Both Brent and U.S. crude benchmarks were on track for weekly gains of 3.2% and 3.3%, respectively, owing to the recent supply tightness due to the hurricane outages.

Brent crude futures fell 42 cents to $75.25 a barrel by 12:48 p.m. EDT (1648 GMT). U.S. West Texas Intermediate (WTI) crude futures fell 60 cents to $72.01 a barrel.

Friday’s slump came after five straight sessions of rises for Brent. On Wednesday, Brent hit its highest since late July, and U.S. crude hit its highest since early August.

“The reason oil prices reached such highs in the last few days was clearly supply disruptions and drawdowns in inventories, so now that U.S. oil production is returning, oil as expected trades lower,” said Nishant Bhushan, Rystad Energy’s oil markets analyst.

Gulf Coast crude oil exports are flowing again after hurricanes Nicholas and Ida took out 26 million barrels of offshore production. Restarts continued with about 28% of U.S. Gulf of Mexico crude output offline, Reuters reported on Thursday.

The dollar climbed to a multi-week high on Friday, making dollar-denominated crude more expensive for those using other currencies. The dollar got a boost from better-than-expected U.S. retail sales data on Thursday.

U.S. consumer sentiment steadied in early September after plunging the month before to its lowest level in nearly a decade, but consumers remain worried about inflation, a survey showed on Friday.

(Reporting by Stephanie Kelly in New York; additional reporting by Julia Payne in London, Sonali Paul in Melbourne and Roslan Khasawneh in Singapore; Editing by David Goodman, Louise Heavens and David Gregorio)

Oil companies evacuate workers as storm heads for U.S. Gulf of Mexico

HOUSTON (Reuters) -Royal Dutch Shell and Chevron on Thursday began evacuating non-essential personnel from offshore U.S. Gulf of Mexico platforms ahead of a storm expected to enter the Gulf this weekend.

A storm brewing in the Caribbean Sea could become a major hurricane this weekend and strike the U.S. Gulf Coast by Sunday, the National Hurricane Center said. Hurricanes with winds of up to 111 miles per hour (178 km) are classified as major and can bring devastating damage onshore.

“This storm has the potential for rapid increases in intensity before it comes ashore” because of extremely warm waters off Louisiana, said Jim Foerster, chief meteorologist at DTN, which provides weather information to offshore oil and transportation companies.

Shell said evacuations covered all eight of its Gulf of Mexico properties and a floating production and storage vessel was being moved out of harms way. Chevron said its Gulf of Mexico oil and gas production remained at normal levels.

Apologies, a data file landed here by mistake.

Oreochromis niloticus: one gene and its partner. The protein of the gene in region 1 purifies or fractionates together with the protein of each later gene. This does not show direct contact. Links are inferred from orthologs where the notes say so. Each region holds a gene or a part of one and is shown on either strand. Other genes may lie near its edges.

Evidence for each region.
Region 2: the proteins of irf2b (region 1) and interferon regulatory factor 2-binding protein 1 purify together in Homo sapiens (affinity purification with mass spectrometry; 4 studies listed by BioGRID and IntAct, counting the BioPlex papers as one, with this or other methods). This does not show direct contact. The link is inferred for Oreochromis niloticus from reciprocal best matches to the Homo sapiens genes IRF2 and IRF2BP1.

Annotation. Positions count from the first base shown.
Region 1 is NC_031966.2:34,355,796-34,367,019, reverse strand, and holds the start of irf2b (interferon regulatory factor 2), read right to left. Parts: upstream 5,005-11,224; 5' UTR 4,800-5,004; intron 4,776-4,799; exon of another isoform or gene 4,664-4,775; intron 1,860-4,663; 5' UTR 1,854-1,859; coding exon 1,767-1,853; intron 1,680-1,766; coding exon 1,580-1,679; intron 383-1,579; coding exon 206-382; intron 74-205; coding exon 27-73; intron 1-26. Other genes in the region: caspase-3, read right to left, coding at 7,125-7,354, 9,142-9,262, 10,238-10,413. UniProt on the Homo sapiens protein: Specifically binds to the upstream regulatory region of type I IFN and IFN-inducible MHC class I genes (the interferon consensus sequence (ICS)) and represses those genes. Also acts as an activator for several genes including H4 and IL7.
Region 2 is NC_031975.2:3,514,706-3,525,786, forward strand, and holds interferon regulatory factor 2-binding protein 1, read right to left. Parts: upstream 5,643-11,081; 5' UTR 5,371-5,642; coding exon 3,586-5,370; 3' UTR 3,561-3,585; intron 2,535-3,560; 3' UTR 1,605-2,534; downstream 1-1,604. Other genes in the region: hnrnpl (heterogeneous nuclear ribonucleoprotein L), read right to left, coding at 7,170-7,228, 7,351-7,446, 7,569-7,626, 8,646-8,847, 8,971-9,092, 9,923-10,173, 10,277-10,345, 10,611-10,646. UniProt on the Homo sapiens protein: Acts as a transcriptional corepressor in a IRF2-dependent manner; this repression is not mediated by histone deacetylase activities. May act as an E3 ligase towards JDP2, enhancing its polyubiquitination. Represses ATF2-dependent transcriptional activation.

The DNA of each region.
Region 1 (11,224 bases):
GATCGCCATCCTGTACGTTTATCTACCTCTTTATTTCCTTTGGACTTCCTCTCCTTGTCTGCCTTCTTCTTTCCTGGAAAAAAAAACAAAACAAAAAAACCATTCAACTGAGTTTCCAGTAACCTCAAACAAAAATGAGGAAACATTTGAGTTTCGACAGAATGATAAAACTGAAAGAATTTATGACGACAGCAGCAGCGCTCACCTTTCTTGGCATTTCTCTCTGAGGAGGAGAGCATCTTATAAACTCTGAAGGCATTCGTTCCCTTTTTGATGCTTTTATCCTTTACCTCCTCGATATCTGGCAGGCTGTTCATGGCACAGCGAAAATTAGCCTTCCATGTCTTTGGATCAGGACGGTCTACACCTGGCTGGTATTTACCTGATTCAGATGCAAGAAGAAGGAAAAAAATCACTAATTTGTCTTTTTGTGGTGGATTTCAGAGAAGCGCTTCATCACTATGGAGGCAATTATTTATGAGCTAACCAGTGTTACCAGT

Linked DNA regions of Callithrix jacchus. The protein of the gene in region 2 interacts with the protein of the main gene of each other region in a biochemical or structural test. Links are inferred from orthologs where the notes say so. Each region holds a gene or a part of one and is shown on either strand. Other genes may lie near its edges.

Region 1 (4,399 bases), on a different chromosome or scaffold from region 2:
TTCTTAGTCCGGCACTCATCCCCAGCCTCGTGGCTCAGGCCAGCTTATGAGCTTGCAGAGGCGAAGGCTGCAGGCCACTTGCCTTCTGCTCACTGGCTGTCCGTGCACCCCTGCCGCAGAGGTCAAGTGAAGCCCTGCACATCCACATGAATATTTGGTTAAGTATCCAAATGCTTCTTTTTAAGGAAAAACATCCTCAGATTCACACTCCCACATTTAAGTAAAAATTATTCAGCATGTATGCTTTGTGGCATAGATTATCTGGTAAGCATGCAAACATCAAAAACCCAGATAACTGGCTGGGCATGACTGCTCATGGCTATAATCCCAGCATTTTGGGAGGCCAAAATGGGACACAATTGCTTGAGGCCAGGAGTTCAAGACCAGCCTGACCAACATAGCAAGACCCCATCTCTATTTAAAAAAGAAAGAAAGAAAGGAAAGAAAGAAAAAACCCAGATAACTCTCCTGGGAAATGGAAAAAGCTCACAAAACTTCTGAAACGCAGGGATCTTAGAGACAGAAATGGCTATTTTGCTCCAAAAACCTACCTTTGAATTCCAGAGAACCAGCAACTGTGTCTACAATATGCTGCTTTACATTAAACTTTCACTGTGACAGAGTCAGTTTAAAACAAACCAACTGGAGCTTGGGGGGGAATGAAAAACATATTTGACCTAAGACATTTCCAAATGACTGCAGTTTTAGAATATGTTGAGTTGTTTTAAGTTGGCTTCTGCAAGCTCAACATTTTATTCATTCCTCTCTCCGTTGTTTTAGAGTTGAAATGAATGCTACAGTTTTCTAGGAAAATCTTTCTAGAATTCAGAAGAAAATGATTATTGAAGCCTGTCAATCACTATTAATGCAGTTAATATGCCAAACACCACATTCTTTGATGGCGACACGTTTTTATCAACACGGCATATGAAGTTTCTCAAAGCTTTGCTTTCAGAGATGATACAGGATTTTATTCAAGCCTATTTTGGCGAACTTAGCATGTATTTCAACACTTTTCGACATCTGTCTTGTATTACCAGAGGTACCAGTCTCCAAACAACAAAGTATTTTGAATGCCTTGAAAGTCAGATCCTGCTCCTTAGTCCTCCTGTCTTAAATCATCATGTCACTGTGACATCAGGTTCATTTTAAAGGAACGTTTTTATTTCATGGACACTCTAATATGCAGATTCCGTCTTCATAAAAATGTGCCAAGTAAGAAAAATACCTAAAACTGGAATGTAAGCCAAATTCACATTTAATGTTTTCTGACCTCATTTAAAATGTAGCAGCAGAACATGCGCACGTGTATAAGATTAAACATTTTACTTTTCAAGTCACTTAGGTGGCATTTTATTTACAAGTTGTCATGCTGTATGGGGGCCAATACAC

“Water temperatures are 85 degrees to 88 degrees Fahrenheit (29-31 C), that’s anomalously high, 3 to 5 degrees higher than it normally would be,” said DTN’s Foerster. A projected path over warm waters will result in heavy rains and flooding as it nears the central Gulf Coast, he said.

(Reporting by Gary McWilliams; editing by David Evans and David Gregorio)

Tropical Storm Fred takes aim at Florida with dangerous surges

(Reuters) -Tropical Storm Fred gained momentum on Monday as it barreled toward the Florida Panhandle, closing some schools amid forecasts of “very dangerous” surges of 5 feet (1.5 meters) of water.

By early afternoon, the storm was 50 miles (80 km) south of Apalachicola, Florida, said Robbie Berg, hurricane specialist at the Miami-based National Hurricane Center (NHC).

It was expected to make landfall in the eastern Florida Panhandle area later on Monday.

Winds strengthened to 60 miles per hour (97 kph) but were not expected to reach hurricane levels of 74 miles per hour (119 kph).

“We’re not currently forecasting it to reach hurricane strength. It’s running out of time because we do think it will reach the coast later today,” Berg said.

“We do think we could get storm surge as much as 5 feet (1.5 meters) above ground level, so if you were to stay in those areas, it would be very dangerous,” Berg said.

Additionally, heavy rainfall of up to 12 inches (30 cm) in some isolated spots in Florida was forecast, as well as drenching downpours in southeastern Alabama, Georgia and the western Carolinas, said senior hurricane specialist Richard Tasch.

But after landfall, the storm was expected to weaken quickly, Tasch said.

By midmorning on Monday, the storm was about 80 miles (130 km) southwest of Apalachicola and was moving northward at about 10 miles per hour (16 km per hour), according NHC.

Fred was expected to pick up strength as it tracked through warm Gulf of Mexico waters.

But after landfall, the storm was expected to weaken quickly, Tasch said.

Several school districts in western Florida closed for the day, promising to reopen on Tuesday.

“Buses cannot safely transport students at winds greater than 35 mph and current information indicates that we may experience 35 mph wind gusts beginning around 1 p.m.,” the Santa Rosa County school district said on its website.

(Reporting by Barbara Goldberg in New York; editing by Jonathan Oatis and Cynthia Osterman)